One of the phenomena of early summer was the utter calm among market participants. Corporate earnings were generally ahead of expectations, inflation remained subdued, and global economic growth was moving forward in a somewhat synchronized expansion. Multiple market commentators recycled the term “Goldilocks environment” for the economy and financial markets. The Chicago Board of Trade Volatility Index, or VIX, hit multi-year lows in July.
This changed in early August as North Korea’s war rhetoric grew more bellicose, answered in like terms by President Trump. The VIX spiked, and last Thursday equity markets had their worst day since late last year. U.S. government bonds rallied, reprising their traditional role as a safe haven in uncertain times.
This rising level of concern is reflected in questions relayed to our staff. All are along the lines of, “What happens if we get into a hot war with North Korea – with a potential exchange of nuclear weapons? What are your expectations for the markets in such an event? What can be done to insulate my portfolio from this possibility?”
Our experience and professional education prepare us to address many what-ifs. Market behavior following a nuclear attack is not among these, for us or anyone else. But, some things are consistent in periods of lesser crises. Let’s look at likely outcomes if the cold war turns warm:
- Safety assets – precious metals, Treasury bonds, and the like – will skyrocket;
- Risk assets – global equities – will plunge at first, recover upon cessation of hostilities; and
- Energy commodities will spike; others will decline.
These expectations are pretty consistent with the beginning of limited hostilities in past conflicts. The potential use of nuclear weapons by one side brings whole new levels of uncertainty and risk. Financial markets shut down for several days following September 11, not only to address logistical issues and honor the victims, but to allow a period of reflection on the long term implications of the event to our world. Panic was prevented but financial markets still fell dramatically upon reopening.
We probably won’t have the luxury of a period of enforced contemplation if events take a bad turn. Even as recently as 2001, the major exchanges were the focal point of market activity. Today, off-market “dark pools” operate around the clock and execute more transactions than the NYSE. Derivative activities further enable immediate reactions – with everyone pushing through the same door at the same time. Should worse come to worse, a temporary suspension of trading will be an afterthought – market damage will already be done.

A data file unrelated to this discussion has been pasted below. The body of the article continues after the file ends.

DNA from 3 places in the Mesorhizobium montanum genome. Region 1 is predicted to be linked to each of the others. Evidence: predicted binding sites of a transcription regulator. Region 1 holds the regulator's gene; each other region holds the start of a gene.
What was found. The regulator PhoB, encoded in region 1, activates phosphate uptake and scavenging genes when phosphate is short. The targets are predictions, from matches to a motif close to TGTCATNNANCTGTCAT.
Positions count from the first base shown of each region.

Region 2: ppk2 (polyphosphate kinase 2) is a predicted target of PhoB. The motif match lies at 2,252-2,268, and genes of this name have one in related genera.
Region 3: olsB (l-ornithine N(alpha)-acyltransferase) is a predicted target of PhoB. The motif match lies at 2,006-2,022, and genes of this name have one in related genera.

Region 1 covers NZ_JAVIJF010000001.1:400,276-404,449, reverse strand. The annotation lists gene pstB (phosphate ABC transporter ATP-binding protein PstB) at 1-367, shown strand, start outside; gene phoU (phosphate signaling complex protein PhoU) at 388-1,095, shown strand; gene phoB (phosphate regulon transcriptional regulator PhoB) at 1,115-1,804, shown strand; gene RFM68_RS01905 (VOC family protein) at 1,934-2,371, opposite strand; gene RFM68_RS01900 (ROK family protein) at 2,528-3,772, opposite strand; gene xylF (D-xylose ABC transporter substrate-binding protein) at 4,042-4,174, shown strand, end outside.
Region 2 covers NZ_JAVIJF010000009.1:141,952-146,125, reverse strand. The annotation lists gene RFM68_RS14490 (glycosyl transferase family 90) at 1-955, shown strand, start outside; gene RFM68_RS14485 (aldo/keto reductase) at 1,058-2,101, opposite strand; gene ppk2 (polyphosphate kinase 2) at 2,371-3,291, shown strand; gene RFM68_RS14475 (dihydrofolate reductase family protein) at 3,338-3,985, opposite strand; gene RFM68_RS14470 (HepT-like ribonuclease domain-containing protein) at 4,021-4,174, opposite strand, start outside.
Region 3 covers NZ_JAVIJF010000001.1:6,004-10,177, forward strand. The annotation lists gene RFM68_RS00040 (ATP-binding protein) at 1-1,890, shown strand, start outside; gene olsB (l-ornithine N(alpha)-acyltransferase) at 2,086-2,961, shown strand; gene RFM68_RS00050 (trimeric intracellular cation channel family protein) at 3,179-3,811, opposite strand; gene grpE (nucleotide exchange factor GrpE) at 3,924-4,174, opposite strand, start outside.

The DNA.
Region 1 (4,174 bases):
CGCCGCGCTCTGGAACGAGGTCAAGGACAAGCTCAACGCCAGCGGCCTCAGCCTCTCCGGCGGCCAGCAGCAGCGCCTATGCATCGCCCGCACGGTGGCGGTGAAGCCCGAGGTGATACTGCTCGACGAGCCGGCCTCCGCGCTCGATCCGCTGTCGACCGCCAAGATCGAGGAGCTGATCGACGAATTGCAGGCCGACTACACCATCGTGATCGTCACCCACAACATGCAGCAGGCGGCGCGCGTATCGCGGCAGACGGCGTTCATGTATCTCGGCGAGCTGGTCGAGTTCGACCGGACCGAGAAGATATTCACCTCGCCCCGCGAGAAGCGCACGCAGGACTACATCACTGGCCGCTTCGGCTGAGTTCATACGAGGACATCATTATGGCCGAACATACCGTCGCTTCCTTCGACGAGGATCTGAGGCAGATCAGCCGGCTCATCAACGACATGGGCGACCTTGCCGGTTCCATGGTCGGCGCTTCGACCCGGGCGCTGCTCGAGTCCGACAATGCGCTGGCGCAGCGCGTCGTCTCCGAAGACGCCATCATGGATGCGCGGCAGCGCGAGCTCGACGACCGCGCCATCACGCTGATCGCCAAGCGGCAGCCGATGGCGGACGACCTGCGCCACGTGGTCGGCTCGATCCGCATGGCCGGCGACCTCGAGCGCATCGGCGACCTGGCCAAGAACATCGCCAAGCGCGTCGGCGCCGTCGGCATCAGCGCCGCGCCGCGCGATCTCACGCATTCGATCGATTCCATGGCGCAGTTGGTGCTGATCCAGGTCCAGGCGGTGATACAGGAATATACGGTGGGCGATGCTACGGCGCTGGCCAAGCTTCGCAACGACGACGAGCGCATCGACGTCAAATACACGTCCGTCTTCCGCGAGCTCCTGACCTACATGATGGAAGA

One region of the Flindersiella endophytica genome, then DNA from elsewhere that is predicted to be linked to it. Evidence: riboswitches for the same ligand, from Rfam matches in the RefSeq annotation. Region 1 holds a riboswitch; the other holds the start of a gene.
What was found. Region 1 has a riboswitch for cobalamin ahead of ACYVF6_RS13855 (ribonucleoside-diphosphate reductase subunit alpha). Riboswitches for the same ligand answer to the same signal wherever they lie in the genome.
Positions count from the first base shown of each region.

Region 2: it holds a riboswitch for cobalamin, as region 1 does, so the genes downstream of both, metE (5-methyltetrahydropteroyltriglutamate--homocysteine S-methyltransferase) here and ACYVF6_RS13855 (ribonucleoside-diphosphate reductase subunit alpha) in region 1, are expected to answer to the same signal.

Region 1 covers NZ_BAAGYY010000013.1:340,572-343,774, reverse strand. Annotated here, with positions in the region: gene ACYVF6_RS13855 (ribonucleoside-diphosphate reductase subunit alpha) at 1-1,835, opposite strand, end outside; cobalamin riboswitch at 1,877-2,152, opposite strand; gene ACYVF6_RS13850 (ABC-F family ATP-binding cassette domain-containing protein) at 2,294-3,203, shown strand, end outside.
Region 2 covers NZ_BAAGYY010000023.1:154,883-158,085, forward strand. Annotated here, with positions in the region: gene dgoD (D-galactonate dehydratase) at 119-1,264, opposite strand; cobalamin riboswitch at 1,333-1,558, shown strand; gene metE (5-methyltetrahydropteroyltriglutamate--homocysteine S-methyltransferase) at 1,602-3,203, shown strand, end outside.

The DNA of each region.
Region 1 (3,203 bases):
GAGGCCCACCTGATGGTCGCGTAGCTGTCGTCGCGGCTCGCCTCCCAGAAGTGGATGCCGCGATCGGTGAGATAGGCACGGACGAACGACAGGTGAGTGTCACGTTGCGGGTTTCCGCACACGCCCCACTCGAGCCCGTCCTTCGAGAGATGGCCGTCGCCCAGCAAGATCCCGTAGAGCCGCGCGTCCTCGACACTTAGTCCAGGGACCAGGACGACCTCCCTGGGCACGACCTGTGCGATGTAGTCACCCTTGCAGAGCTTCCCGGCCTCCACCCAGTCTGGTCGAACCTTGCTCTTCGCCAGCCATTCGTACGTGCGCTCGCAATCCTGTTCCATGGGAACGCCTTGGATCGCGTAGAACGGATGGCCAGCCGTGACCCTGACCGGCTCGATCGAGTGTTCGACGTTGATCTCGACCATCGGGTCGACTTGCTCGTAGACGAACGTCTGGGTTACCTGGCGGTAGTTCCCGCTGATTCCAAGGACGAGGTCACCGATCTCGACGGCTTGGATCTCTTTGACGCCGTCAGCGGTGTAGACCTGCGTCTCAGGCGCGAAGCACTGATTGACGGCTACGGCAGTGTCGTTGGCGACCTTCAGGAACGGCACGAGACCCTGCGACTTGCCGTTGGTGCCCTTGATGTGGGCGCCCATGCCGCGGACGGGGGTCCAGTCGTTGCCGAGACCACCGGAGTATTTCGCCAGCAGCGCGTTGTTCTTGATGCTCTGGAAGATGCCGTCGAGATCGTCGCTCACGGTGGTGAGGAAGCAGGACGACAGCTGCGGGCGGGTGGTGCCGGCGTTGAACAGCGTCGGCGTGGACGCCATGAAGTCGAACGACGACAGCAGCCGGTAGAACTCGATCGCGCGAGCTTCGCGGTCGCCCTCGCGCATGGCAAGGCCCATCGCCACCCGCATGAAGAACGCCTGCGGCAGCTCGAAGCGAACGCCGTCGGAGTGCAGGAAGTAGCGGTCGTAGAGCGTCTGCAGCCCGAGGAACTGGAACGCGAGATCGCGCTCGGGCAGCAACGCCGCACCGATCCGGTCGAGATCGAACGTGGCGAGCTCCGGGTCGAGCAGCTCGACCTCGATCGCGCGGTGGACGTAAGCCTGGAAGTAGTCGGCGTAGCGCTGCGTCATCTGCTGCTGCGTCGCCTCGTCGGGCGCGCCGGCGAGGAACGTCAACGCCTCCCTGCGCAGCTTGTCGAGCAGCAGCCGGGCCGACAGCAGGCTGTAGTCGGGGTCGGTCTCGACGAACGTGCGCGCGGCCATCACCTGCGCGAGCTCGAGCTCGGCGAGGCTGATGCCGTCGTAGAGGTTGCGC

On the less dark side, If hostilities – should they occur – are limited to conventional weapons, the basic patterns shown above should repeat. If they do, recent history suggests near-term risks are quickly reversed.
In sum, there are few times in recent history when political or global events maintain a long term dominance over the power of economic fundamentals on stock and bond prices. A conflict with North Korea may be one, and will assuredly be so if China is drawn into events or a nuclear weapon is employed. But for now, history suggests otherwise.
Our plans are to continue as we do in any environment of rising uncertainty and generous valuations. Portfolios will remain broadly diversified with a “home country” bias. Dividend income will be emphasized, as will fixed income credit quality. All of these steps will help reduce portfolio risk. We will not reverse course, sell, and sit on the sidelines until cooler heads prevail. That may be awhile.
This entire discussion brings up a point for you to consider. It’s been a decade since the credit crisis and last market peak. Memories are short, and many are comfortable taking on additional risk when the pain of the last downturn is diminished by time. The time to review your portfolio and make adjustments to your risk profile is now, not after an extraordinary event does it for you. Call Security National Bank Wealth Management at (712) 277-6500 for a review today.
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